Not only will an internship provide you with the chance to work in the field that most interests you, but it will also provide you with valuable real-world experience. If you are interested in graphic design but unable to take graphic design courses, finding an internship in the graphic design department of a firm would be a chance for you to learn if this career truly is the right fit for you. Just be prepared to show how your coursework relates to the internship’s responsibilities when you apply.

You’ll be surprised at the companies that hire interns, and it pays to proactively seek out companies that are not yet seeking interns on your college’s campus. There’ll be less competition for that coveted spot. Just don’t be disappointed if your internship is unpaid. Many are, but the experience you’ll gain will pay for itself in the future.

Clubs on Campus & Those that Aren’t


Most colleges have a wide variety of clubs and online classes for college available to students. Look for clubs emphasizing the arts, interior design, fashion, graphic design or design in general. Not only will you meet like-minded people and learn valuable information about what classes to take to help you along, but you’ll also participate in projects that can help you to build your resume and gain networking experience. At WhatINeedForCollege.com you’ll find insightful advice for how to find a club that fits your needs.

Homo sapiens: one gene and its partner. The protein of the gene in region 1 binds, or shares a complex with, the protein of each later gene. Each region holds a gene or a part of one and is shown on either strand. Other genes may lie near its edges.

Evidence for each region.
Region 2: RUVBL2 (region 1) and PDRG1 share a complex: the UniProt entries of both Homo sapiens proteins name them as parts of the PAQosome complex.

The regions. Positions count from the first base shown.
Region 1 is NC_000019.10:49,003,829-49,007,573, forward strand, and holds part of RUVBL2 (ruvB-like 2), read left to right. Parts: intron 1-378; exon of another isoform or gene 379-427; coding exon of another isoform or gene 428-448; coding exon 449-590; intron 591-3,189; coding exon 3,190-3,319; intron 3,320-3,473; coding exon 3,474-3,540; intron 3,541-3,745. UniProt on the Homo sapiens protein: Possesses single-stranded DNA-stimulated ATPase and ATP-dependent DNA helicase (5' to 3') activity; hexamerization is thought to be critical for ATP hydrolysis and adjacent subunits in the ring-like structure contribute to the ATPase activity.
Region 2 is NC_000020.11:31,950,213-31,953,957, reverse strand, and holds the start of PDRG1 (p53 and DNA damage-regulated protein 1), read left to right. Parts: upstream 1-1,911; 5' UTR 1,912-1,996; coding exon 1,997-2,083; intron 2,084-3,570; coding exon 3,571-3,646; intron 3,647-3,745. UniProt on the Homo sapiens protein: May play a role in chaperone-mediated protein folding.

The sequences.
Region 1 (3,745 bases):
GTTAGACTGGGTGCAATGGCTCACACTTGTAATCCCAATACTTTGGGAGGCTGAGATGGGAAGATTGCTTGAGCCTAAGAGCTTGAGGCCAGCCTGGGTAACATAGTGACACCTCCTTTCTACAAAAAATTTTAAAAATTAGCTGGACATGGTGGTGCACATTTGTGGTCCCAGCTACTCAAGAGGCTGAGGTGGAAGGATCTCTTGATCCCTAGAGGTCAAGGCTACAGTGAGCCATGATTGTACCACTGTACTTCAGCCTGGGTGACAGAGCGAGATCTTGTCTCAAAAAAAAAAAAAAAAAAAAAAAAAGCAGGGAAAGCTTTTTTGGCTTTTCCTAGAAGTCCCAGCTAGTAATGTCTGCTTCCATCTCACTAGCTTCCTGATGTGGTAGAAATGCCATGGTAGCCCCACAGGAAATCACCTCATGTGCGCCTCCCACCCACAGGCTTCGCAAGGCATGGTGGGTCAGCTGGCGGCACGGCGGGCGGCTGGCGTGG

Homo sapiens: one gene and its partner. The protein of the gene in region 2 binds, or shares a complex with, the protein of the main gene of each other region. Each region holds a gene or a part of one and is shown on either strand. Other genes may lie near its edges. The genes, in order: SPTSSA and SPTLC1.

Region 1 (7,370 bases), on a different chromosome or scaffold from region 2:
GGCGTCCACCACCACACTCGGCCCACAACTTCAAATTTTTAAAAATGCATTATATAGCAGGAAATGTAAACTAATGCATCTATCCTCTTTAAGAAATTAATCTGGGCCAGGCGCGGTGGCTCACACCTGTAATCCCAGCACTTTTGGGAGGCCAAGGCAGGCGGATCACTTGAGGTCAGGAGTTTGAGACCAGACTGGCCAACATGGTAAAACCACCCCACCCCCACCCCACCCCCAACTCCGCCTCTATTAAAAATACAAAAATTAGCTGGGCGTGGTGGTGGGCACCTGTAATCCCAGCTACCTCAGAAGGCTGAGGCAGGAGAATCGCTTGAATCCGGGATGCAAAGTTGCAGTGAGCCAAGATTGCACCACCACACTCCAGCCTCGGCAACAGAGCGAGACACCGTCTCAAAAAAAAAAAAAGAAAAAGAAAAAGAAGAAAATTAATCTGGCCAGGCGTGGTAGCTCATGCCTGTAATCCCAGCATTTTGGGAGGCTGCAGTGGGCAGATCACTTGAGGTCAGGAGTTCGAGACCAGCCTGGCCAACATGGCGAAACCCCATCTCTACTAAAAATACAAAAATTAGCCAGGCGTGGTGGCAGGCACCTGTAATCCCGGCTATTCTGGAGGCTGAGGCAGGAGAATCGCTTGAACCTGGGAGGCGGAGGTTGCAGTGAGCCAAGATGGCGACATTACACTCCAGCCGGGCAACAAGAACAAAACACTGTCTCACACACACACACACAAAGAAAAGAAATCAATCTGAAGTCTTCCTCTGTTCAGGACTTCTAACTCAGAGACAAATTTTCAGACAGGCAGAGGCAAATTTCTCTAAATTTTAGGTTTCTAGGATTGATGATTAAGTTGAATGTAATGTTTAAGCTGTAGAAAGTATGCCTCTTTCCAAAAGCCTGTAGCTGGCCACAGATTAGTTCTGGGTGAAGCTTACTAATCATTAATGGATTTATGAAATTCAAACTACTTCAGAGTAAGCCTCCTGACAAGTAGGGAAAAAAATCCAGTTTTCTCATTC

Exchange Programs


Sometimes, to really study your interest, you’ll need to venture beyond your college. In these cases, an exchange program could be beneficial to you. The Tuition Exchange offers students the chance to spend a semester or a year at a different school while still paying their current school’s tuition rates. Other programs offer students the chance to travel abroad. What’s important to take away from this is that, by attending another school for a semester or year, you’ll have the chance to attend classes that school offers. These can include a wide range of design classes that are not generally offered at your school. For instance, students interested in industrial design would find courses to suit their interest at the University of the Arts in Philadelphia. Likewise, those interested in graphic design would find excellent coursework related to this field at Boston University.

Regardless of the limitations of your college’s course offerings, it is possible to tailor a program to suit your needs. It only takes some flexibility, ingenuity and a willingness to keep an open mind. Just because your school does not offer a design major does not mean that you cannot effectively major in design.

You can. It will just take a willingness to experiment and occasionally taking a class that you’re not interested in to get to the one that you are. Can we say calculus, aspiring interior designers?